The figures really pull you in as they get reeled off – so for starters what about the Cosworth-built 2.5-litre V6 that revs to a serious 12,000rpm? When I ask if there’s any chance the engine could be fired up, there is mild smile and a very polite “No”.

The all up weight of 1040kg actually seems pretty heavy when you consider how much carbon there is on show. Which I’ll say right now is my favourite part – it looks so good up close. Take a look at the cross web bracing on the bonnet and the monocoque style seat on the inside, just two things that scream racecar. Closer inspection shows the panels are just thick enough to not warp when air flows over them at speed, but thin enough to be as light as possible. Curved cutaways behind the 10x18in, slick shod, BBS Magnesium wheels aid airflow as it would cut through the atmosphere.

It’s amazing what a difference the lack of a livery can make. It looks mean in bare carbon, with the plain black cage inside and chassis emerging through the bulkhead like polished robotic fingers, clutching at the carbon throttle-bodied V-motor.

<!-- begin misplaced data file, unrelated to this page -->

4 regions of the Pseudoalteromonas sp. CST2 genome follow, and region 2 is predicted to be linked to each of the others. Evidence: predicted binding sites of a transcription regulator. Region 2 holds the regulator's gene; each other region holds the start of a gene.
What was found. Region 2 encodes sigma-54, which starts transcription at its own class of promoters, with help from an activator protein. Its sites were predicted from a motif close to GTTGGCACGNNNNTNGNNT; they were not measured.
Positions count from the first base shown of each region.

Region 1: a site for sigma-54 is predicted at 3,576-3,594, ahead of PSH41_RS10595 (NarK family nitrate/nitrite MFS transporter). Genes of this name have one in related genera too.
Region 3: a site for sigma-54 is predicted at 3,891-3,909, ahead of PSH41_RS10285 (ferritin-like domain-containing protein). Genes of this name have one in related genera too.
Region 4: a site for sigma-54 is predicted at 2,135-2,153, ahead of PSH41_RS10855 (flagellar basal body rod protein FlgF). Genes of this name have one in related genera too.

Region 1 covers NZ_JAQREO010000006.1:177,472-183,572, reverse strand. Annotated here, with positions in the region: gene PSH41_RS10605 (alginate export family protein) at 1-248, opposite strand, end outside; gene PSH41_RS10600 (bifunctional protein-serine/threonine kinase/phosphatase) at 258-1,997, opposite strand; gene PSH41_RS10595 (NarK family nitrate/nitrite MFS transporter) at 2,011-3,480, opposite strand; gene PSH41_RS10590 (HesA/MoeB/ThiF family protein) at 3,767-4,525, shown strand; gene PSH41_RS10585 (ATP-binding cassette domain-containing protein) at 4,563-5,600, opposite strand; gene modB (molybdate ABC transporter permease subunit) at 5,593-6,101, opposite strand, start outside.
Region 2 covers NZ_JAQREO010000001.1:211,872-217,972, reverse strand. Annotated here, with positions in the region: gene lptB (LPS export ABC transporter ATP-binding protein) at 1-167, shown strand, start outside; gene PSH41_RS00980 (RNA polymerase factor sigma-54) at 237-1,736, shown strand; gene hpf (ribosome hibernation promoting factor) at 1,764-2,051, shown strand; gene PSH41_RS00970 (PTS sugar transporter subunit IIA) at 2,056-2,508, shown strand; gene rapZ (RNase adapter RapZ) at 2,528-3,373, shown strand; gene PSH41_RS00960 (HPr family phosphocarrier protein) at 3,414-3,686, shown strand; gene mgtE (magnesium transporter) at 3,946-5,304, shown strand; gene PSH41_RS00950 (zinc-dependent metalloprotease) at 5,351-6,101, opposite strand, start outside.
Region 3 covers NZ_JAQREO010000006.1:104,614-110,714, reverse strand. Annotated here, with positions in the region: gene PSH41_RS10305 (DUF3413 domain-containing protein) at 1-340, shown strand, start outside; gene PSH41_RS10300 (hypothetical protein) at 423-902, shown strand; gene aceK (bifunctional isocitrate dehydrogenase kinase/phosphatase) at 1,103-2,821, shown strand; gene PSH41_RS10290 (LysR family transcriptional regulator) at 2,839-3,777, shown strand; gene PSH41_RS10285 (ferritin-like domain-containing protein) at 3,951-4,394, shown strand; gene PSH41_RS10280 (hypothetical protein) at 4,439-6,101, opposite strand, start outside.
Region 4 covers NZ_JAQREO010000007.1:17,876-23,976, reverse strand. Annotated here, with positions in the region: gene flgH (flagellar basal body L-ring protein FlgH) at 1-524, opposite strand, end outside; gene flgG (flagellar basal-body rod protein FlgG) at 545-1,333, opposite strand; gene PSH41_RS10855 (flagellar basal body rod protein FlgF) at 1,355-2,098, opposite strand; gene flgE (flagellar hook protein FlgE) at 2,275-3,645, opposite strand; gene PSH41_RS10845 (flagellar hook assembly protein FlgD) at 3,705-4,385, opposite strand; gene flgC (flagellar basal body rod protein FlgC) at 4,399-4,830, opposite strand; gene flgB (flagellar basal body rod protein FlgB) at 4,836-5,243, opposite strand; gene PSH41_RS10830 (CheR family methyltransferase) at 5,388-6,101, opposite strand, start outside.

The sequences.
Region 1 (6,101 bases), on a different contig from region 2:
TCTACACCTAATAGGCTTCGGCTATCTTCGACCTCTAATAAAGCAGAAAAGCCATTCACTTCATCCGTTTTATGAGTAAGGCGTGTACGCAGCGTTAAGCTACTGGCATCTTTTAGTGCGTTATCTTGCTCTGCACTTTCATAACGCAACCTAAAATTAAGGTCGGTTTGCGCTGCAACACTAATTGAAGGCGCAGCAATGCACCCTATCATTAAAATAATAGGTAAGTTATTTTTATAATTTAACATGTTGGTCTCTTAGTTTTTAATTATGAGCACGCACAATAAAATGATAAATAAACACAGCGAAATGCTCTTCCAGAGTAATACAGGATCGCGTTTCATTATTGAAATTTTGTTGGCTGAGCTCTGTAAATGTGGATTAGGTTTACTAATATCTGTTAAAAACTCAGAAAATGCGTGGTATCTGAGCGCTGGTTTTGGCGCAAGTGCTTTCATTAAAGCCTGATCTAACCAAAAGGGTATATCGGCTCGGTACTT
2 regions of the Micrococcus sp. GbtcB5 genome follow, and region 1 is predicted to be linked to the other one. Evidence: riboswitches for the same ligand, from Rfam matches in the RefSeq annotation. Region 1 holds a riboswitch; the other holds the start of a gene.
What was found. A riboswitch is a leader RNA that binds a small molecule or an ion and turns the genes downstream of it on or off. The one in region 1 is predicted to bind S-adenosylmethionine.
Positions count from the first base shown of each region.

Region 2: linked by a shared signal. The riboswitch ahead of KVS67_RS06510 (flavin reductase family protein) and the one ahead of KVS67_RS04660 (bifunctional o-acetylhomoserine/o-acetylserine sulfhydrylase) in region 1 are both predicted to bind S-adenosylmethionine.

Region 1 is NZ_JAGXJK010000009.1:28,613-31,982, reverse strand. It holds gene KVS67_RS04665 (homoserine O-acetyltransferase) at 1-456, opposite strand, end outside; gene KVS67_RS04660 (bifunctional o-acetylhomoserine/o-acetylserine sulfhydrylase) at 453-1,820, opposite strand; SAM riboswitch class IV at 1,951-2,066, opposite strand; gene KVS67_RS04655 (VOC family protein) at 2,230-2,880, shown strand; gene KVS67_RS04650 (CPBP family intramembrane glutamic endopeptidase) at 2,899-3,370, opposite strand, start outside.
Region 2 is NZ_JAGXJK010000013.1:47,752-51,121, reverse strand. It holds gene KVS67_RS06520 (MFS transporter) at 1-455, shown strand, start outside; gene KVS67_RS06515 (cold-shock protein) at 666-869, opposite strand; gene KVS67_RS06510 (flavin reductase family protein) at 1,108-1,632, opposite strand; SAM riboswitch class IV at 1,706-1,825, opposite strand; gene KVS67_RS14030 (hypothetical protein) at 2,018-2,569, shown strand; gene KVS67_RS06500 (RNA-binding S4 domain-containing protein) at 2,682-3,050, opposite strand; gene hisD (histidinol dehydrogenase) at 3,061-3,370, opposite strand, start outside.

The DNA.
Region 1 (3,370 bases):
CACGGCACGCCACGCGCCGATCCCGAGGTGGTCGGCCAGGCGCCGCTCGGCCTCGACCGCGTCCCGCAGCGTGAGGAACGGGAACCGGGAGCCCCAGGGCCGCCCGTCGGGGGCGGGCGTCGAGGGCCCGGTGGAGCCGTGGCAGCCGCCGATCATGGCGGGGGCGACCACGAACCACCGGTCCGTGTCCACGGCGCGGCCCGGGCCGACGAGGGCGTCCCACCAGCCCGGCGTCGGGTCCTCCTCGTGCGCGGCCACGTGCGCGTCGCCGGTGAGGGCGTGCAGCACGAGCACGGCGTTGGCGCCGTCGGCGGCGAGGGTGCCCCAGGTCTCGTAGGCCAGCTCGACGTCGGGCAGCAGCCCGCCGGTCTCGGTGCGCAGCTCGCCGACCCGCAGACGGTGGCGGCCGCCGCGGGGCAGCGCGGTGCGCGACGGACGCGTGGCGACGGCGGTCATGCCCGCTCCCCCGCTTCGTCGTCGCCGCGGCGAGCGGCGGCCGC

With an engine like that, the transmission is suitably special too, again, details are limited as I’m not even sure anybody directly involved with the build originally is still at Zakspeed, so research has been patchy and often wildly differing in results. Although it would seem that the semi-automatic six-speed gearbox came from Xtrac and was developed in part using Williams F1 shifter tech.

The low engine and transmission height is possible thanks to some clever packaging. If you’re looking at the engine from directly above, the gearbox obviously sits behind it, but then there are two short, alloy encased stubby arms running forwards either side of the engine connected to the box delivering drive to the front drive shafts. This means the engine can be mounted further back, unlike rivals at the time like the Alfa Romeo.

Considering the Zakspeed bespoke in-board suspension is mounted around there as well, with silly things like exhausts getting in the way it really is amazing to see it all packed in together. Especially when you remember that everything has to be accessible in a pit for inspection or replacement.